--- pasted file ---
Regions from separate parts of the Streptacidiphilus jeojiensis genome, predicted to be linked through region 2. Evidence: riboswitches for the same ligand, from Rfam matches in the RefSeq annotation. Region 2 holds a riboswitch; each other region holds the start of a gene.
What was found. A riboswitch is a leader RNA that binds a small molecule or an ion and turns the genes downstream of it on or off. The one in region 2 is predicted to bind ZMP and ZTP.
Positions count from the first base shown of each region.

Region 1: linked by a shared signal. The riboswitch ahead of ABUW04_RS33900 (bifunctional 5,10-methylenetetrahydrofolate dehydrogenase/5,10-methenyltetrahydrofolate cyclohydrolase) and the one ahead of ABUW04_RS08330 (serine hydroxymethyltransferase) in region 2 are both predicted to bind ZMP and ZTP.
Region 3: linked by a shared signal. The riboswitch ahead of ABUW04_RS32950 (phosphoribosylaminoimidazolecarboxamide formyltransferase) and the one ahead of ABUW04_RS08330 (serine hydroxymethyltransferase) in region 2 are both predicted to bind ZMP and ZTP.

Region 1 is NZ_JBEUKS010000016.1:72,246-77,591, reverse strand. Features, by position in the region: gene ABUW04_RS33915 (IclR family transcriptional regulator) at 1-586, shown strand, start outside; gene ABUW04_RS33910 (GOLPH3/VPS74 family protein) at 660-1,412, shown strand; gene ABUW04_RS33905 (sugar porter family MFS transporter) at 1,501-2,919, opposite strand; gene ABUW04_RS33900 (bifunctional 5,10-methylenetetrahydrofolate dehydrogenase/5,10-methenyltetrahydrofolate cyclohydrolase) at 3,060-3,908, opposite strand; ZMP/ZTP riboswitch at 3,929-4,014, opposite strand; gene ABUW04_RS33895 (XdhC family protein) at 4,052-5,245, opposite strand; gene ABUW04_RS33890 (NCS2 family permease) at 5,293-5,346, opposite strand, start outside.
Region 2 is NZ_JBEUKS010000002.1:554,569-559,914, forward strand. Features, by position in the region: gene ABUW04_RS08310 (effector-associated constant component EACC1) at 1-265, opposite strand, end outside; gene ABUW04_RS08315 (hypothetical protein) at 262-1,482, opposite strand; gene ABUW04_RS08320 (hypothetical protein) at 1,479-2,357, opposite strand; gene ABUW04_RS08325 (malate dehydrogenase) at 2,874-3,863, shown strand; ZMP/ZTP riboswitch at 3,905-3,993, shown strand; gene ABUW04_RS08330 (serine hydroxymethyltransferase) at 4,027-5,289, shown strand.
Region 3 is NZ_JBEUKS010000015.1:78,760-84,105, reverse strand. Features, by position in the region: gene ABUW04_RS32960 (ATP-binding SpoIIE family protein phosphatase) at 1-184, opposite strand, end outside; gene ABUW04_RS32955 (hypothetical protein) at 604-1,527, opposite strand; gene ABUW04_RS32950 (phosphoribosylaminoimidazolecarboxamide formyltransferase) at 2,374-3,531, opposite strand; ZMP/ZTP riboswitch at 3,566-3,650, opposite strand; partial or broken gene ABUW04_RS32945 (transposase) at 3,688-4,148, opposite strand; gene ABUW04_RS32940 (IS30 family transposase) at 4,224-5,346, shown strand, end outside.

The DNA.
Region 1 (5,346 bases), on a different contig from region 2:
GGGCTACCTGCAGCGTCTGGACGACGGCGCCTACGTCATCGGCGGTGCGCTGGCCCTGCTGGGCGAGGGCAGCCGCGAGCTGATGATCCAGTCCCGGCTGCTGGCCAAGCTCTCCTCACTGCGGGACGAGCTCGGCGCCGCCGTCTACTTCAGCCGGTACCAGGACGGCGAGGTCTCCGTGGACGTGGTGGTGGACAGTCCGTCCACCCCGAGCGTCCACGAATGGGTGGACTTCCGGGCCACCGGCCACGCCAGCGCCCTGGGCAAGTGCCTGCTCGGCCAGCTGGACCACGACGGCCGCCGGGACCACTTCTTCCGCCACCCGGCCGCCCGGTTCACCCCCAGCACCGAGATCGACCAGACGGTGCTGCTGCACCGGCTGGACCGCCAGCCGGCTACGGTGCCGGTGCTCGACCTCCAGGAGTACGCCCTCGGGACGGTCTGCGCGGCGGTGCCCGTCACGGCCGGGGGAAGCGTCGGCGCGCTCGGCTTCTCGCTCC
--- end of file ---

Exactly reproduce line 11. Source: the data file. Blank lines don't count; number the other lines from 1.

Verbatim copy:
GGGCTACCTGCAGCGTCTGGACGACGGCGCCTACGTCATCGGCGGTGCGCTGGCCCTGCTGGGCGAGGGCAGCCGCGAGCTGATGATCCAGTCCCGGCTGCTGGCCAAGCTCTCCTCACTGCGGGACGAGCTCGGCGCCGCCGTCTACTTCAGCCGGTACCAGGACGGCGAGGTCTCCGTGGACGTGGTGGTGGACAGTCCGTCCACCCCGAGCGTCCACGAATGGGTGGACTTCCGGGCCACCGGCCACGCCAGCGCCCTGGGCAAGTGCCTGCTCGGCCAGCTGGACCACGACGGCCGCCGGGACCACTTCTTCCGCCACCCGGCCGCCCGGTTCACCCCCAGCACCGAGATCGACCAGACGGTGCTGCTGCACCGGCTGGACCGCCAGCCGGCTACGGTGCCGGTGCTCGACCTCCAGGAGTACGCCCTCGGGACGGTCTGCGCGGCGGTGCCCGTCACGGCCGGGGGAAGCGTCGGCGCGCTCGGCTTCTCGCTCC